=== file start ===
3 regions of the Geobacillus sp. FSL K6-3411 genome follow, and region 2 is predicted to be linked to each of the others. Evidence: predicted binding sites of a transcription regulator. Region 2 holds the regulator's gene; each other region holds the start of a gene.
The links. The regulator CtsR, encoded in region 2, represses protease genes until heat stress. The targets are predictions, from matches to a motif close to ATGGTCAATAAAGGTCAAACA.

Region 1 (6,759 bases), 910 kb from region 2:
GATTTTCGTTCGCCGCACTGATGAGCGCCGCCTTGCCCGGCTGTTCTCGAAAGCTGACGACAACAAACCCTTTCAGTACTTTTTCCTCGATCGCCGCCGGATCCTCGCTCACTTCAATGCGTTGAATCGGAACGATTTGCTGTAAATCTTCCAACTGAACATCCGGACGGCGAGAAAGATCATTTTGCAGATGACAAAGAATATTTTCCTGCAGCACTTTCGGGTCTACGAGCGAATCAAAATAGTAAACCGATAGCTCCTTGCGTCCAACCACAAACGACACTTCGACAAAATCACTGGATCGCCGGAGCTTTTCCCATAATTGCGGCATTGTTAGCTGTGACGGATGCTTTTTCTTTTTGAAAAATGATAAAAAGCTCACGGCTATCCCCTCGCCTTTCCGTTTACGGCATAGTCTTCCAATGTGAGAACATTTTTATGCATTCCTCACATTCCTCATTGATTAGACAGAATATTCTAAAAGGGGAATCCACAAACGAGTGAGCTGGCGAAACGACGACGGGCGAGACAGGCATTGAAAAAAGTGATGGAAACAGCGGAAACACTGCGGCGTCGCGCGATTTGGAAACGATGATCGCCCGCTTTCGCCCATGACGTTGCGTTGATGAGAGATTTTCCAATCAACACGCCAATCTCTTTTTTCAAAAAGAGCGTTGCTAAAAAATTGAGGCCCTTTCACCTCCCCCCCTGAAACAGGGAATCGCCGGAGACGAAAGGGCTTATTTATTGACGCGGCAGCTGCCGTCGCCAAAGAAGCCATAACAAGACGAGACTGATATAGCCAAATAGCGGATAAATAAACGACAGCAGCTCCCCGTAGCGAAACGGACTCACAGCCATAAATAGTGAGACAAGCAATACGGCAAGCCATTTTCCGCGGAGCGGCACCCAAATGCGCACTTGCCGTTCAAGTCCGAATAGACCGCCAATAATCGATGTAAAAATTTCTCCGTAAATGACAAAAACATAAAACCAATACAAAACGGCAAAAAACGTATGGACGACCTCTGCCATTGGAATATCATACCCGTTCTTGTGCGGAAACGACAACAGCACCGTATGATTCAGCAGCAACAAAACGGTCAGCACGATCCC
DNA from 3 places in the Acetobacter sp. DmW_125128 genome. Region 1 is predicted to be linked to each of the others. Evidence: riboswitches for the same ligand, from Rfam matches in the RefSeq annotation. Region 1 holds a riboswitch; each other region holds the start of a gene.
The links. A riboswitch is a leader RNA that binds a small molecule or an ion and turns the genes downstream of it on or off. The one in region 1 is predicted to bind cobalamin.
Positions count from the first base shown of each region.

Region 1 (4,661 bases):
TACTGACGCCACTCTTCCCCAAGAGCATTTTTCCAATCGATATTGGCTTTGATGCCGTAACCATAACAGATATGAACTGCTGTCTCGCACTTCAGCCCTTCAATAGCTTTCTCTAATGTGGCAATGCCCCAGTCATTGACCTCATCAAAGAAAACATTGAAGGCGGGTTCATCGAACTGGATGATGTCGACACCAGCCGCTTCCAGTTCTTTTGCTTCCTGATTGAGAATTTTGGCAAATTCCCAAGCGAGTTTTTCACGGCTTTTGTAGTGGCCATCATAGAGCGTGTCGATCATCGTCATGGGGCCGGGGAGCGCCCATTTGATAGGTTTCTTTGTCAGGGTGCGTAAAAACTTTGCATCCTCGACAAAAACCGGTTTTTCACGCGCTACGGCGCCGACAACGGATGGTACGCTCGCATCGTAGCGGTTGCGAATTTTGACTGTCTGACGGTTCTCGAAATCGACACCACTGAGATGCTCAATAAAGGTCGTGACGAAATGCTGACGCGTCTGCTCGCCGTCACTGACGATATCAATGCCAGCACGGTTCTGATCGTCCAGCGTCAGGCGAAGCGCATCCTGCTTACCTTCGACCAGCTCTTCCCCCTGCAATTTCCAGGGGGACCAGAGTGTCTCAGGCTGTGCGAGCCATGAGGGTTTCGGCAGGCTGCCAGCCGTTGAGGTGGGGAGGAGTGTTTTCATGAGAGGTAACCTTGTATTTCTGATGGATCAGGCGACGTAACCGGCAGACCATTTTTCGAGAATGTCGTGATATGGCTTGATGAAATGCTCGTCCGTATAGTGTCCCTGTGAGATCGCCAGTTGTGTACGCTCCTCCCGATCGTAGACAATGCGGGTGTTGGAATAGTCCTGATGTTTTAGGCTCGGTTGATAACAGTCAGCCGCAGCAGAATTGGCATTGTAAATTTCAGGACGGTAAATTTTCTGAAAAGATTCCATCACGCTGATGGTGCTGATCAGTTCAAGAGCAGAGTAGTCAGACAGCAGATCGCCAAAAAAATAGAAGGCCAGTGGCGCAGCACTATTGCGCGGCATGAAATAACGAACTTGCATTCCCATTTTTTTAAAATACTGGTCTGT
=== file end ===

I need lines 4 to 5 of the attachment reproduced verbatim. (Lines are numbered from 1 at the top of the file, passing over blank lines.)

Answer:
GATTTTCGTTCGCCGCACTGATGAGCGCCGCCTTGCCCGGCTGTTCTCGAAAGCTGACGACAACAAACCCTTTCAGTACTTTTTCCTCGATCGCCGCCGGATCCTCGCTCACTTCAATGCGTTGAATCGGAACGATTTGCTGTAAATCTTCCAACTGAACATCCGGACGGCGAGAAAGATCATTTTGCAGATGACAAAGAATATTTTCCTGCAGCACTTTCGGGTCTACGAGCGAATCAAAATAGTAAACCGATAGCTCCTTGCGTCCAACCACAAACGACACTTCGACAAAATCACTGGATCGCCGGAGCTTTTCCCATAATTGCGGCATTGTTAGCTGTGACGGATGCTTTTTCTTTTTGAAAAATGATAAAAAGCTCACGGCTATCCCCTCGCCTTTCCGTTTACGGCATAGTCTTCCAATGTGAGAACATTTTTATGCATTCCTCACATTCCTCATTGATTAGACAGAATATTCTAAAAGGGGAATCCACAAACGAGTGAGCTGGCGAAACGACGACGGGCGAGACAGGCATTGAAAAAAGTGATGGAAACAGCGGAAACACTGCGGCGTCGCGCGATTTGGAAACGATGATCGCCCGCTTTCGCCCATGACGTTGCGTTGATGAGAGATTTTCCAATCAACACGCCAATCTCTTTTTTCAAAAAGAGCGTTGCTAAAAAATTGAGGCCCTTTCACCTCCCCCCCTGAAACAGGGAATCGCCGGAGACGAAAGGGCTTATTTATTGACGCGGCAGCTGCCGTCGCCAAAGAAGCCATAACAAGACGAGACTGATATAGCCAAATAGCGGATAAATAAACGACAGCAGCTCCCCGTAGCGAAACGGACTCACAGCCATAAATAGTGAGACAAGCAATACGGCAAGCCATTTTCCGCGGAGCGGCACCCAAATGCGCACTTGCCGTTCAAGTCCGAATAGACCGCCAATAATCGATGTAAAAATTTCTCCGTAAATGACAAAAACATAAAACCAATACAAAACGGCAAAAAACGTATGGACGACCTCTGCCATTGGAATATCATACCCGTTCTTGTGCGGAAACGACAACAGCACCGTATGATTCAGCAGCAACAAAACGGTCAGCACGATCCC
DNA from 3 places in the Acetobacter sp. DmW_125128 genome. Region 1 is predicted to be linked to each of the others. Evidence: riboswitches for the same ligand, from Rfam matches in the RefSeq annotation. Region 1 holds a riboswitch; each other region holds the start of a gene.